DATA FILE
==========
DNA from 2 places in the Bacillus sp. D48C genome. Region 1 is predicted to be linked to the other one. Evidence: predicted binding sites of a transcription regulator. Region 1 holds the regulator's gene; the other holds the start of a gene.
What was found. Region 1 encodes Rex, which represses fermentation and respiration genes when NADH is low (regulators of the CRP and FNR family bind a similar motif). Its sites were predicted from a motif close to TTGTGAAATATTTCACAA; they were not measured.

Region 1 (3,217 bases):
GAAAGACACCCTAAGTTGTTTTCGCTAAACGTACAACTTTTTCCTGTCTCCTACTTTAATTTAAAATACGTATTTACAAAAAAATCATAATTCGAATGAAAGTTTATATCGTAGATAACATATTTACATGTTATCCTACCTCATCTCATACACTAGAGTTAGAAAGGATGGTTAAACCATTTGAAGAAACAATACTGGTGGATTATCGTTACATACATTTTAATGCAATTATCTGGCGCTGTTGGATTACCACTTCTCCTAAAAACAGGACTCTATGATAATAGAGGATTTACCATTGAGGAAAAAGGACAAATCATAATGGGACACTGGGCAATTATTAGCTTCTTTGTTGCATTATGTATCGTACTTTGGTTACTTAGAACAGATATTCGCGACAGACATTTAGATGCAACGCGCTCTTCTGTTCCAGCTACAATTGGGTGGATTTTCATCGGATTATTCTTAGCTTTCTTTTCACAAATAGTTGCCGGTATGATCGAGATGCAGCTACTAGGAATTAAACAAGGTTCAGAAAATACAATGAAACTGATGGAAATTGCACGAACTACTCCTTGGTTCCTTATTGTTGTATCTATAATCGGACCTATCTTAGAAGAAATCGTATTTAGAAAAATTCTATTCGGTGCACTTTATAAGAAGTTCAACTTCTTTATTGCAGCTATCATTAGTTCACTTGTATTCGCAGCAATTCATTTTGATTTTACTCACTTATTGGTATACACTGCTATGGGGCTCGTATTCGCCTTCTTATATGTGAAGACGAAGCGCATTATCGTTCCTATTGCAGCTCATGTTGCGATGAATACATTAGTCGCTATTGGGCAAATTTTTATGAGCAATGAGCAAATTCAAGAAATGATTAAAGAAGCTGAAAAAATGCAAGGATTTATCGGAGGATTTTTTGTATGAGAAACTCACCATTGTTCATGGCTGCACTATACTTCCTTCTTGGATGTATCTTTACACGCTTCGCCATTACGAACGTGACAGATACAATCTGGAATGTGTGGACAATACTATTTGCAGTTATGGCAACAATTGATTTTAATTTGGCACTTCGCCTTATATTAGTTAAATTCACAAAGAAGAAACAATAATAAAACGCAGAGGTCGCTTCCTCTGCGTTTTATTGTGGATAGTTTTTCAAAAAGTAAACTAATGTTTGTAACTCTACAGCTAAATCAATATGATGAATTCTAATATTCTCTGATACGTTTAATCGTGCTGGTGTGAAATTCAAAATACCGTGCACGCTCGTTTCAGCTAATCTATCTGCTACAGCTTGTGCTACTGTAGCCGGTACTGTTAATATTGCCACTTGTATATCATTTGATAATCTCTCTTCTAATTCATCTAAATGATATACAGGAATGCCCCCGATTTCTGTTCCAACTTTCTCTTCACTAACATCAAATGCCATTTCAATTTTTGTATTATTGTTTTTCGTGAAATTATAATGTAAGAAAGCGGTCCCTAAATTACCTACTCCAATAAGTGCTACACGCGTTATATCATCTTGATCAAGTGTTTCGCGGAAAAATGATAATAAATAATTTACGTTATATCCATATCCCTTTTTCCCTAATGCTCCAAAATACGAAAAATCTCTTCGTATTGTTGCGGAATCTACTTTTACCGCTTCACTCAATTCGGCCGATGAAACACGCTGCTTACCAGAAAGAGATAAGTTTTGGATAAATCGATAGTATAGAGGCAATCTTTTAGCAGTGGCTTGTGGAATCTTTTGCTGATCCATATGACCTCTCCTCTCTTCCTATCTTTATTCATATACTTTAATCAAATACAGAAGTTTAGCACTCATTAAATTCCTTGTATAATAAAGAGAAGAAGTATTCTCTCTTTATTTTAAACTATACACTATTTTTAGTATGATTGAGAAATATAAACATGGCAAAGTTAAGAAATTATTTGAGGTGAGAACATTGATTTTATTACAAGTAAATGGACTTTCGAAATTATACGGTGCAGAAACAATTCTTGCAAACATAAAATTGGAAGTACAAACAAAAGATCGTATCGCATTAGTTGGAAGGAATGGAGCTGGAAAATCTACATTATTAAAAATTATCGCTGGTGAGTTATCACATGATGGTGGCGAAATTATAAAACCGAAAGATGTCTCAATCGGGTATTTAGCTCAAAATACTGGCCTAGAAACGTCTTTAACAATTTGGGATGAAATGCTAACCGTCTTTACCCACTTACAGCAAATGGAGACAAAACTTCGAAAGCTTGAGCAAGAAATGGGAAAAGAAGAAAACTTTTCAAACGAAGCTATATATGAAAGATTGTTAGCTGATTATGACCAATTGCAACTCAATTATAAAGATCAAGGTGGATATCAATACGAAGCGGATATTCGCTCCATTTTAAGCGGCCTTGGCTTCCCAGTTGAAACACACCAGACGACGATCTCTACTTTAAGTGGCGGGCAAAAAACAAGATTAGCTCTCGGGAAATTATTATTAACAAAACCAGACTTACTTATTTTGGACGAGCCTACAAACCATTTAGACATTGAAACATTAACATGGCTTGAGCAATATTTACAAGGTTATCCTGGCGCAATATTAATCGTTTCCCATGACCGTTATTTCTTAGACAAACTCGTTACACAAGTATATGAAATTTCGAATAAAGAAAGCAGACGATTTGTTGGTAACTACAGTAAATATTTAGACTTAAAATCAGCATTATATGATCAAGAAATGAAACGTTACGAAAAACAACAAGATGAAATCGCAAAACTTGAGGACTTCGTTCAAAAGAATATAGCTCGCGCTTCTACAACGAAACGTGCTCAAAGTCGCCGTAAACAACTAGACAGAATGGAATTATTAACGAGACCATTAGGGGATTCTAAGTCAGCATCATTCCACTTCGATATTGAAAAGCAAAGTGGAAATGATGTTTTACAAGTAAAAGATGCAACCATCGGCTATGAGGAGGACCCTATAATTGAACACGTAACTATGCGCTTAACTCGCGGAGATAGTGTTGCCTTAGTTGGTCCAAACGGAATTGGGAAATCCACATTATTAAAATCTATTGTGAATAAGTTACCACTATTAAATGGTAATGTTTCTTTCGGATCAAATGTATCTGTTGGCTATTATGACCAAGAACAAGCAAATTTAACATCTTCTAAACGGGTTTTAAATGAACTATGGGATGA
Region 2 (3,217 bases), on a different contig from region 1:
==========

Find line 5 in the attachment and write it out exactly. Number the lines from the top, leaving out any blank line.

Region 2 (3,217 bases), on a different contig from region 1: